For example, if Company A is the applicant, and Company B is a significant shareholder of Company A, both Company B and any of Company B’s significant shareholders would be considered associates of Company A. If Company B had any significant shareholders which were also corporations, those corporations may also have to disclose the identity of their shareholders, until such point that all connected shareholders are disclosed to the point of reaching an individual person.
Every associate of an applicant would have to complete the requisite forms and make the appropriate disclosures. Public corporation applicants could face similar disclosure requirements following further requests by the LCRB.
Local Government Approval
The second step in the application process is to obtain approval from the local government where the proposed retail store is to be located – or in the case of a reserve, Nisga’a Land or treaty settlement land, the approval of the appropriate Indigenous authority.
Depending on the zoning of the proposed retail store, other local government permits and licences may also be required.
Once a local government or Indigenous authority approves the licence being granted in the proposed area, a positive recommendation is made to the LCRB. The LCRB will consider, but is not bound by, the recommendation to issue a licence when making its licensing decision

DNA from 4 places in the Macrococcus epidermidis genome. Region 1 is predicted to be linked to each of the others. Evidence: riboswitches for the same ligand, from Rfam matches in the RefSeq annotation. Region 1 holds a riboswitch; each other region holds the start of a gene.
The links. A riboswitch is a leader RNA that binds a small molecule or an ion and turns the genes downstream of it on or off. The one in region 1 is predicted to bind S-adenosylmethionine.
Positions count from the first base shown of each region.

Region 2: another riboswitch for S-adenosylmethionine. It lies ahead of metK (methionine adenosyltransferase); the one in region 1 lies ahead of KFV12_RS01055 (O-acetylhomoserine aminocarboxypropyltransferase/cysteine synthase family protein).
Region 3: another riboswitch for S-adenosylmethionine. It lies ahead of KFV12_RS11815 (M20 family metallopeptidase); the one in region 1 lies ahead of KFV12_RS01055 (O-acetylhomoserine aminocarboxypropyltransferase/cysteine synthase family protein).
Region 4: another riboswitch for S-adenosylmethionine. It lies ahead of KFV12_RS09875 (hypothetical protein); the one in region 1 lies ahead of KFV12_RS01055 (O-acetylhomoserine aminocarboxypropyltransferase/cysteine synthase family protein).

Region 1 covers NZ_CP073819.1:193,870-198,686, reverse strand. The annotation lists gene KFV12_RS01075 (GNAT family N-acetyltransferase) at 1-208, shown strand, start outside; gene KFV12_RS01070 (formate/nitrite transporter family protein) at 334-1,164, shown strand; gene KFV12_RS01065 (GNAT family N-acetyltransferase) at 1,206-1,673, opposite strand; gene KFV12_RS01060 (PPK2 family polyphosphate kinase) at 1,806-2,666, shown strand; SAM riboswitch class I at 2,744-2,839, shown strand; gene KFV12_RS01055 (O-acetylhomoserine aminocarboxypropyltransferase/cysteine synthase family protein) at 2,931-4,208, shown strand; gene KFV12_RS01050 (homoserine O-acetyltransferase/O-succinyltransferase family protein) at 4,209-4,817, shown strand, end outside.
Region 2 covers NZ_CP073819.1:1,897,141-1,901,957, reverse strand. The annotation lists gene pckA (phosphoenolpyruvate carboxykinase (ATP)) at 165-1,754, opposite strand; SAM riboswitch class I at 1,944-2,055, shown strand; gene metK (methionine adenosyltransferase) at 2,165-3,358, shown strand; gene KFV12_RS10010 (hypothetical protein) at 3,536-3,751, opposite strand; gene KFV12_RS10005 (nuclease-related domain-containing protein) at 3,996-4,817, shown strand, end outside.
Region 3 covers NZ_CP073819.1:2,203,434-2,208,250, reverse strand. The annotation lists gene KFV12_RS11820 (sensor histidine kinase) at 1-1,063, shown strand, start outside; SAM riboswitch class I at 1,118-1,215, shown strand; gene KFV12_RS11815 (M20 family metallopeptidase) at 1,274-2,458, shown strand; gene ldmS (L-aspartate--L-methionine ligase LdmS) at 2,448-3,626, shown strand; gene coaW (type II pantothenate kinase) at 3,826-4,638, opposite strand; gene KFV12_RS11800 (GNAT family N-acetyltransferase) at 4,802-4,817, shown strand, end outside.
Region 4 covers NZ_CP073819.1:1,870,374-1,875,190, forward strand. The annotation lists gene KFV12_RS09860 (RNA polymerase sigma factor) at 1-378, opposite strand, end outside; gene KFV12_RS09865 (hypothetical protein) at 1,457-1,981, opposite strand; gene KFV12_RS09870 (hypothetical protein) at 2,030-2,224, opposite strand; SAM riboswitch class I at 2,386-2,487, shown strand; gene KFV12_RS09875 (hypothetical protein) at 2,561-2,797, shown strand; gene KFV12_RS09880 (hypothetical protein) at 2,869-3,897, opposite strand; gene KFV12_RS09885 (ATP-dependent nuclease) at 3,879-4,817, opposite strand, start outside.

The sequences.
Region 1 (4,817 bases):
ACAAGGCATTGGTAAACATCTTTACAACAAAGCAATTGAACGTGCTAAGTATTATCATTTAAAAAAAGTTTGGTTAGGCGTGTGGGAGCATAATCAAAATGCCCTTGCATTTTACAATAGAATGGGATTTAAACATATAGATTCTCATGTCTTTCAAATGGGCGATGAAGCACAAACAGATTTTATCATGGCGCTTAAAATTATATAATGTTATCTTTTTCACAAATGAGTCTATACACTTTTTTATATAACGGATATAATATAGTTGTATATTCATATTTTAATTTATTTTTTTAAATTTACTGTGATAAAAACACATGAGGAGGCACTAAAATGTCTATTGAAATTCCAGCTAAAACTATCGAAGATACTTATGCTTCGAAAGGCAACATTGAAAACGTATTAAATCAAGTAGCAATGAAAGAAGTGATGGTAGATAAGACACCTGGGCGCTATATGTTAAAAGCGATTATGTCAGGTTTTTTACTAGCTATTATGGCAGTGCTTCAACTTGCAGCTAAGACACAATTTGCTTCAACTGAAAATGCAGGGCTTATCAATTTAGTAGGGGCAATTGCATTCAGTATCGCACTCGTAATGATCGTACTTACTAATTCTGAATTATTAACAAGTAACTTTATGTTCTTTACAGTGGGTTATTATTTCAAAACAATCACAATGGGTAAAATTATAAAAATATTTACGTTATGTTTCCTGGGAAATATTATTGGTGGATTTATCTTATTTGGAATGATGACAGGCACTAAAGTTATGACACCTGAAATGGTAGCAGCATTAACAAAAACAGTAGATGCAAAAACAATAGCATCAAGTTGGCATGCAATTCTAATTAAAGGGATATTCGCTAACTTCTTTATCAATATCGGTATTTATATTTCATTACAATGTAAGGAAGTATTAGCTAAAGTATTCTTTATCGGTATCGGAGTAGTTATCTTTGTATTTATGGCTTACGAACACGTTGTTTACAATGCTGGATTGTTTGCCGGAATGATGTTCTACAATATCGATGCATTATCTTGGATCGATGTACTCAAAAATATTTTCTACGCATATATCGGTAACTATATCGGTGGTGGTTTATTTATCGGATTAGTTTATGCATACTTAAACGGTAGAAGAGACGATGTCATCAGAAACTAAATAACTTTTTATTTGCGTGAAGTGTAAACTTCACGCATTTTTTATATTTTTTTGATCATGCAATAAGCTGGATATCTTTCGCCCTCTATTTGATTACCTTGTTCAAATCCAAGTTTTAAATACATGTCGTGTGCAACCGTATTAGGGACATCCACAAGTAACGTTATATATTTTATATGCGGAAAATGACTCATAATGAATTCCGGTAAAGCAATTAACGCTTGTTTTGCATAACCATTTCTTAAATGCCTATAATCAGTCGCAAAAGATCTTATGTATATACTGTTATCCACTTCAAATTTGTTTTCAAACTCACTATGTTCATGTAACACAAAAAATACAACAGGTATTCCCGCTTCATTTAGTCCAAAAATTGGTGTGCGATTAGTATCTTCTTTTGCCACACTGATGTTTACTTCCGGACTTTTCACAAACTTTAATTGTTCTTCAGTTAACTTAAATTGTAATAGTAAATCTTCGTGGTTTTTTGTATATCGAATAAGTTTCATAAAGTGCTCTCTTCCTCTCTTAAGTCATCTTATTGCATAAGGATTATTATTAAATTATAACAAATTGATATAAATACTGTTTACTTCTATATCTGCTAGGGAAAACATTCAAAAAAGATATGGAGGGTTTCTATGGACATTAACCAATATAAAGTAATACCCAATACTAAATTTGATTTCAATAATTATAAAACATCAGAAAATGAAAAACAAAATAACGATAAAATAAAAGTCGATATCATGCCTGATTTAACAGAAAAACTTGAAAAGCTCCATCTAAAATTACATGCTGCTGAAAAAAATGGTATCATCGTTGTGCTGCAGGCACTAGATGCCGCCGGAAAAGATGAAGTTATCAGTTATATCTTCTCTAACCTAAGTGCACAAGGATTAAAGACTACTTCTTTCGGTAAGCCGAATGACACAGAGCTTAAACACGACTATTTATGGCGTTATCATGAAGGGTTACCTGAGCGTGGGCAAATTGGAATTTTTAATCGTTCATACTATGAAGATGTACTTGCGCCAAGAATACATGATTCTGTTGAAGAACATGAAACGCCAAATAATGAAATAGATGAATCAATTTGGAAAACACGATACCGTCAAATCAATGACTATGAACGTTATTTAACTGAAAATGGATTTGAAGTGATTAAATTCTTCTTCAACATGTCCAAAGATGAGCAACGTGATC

Conditional Approval for Licence
Following the security check and financial integrity review of the applicant and a positive recommendation from the local government, the LCRB may grant conditional approval. Once conditional approval is granted, an applicant may need to make further changes to the retail store to match the description submitted with the application (including floor plan, exterior signage, window covering, etc.).
Store Inspection and Final Approval
Following completion of any necessary renovations or changes, LCRB inspectors will assess whether the store meets provincial regulations and any requirements established by the applicable local government or Indigenous authority.
The applicant cannot order, possess or sell cannabis until the licence application has been granted final approval. Once the inspection has been passed and the LCRB confirms that all requirements have been met, including payment of a $1,500 licensing fee, the applicant will be granted a licence, which must be displayed in a prominent place in the licensed store.
We have a team of lawyers with experience in the legal cannabis industry in Canada. Please connect with our lawyers for more information on the application process and licensing of non-medical cannabis retail stores.
Note: This article is of a general nature only and is not exhaustive of all possible legal rights or remedies. In addition, laws may change over time and should be interpreted only in the context of particular circumstances such that these materials are not intended to be relied upon or taken as legal advice or opinion. Readers should consult a legal professional for specific advice in any particular situation.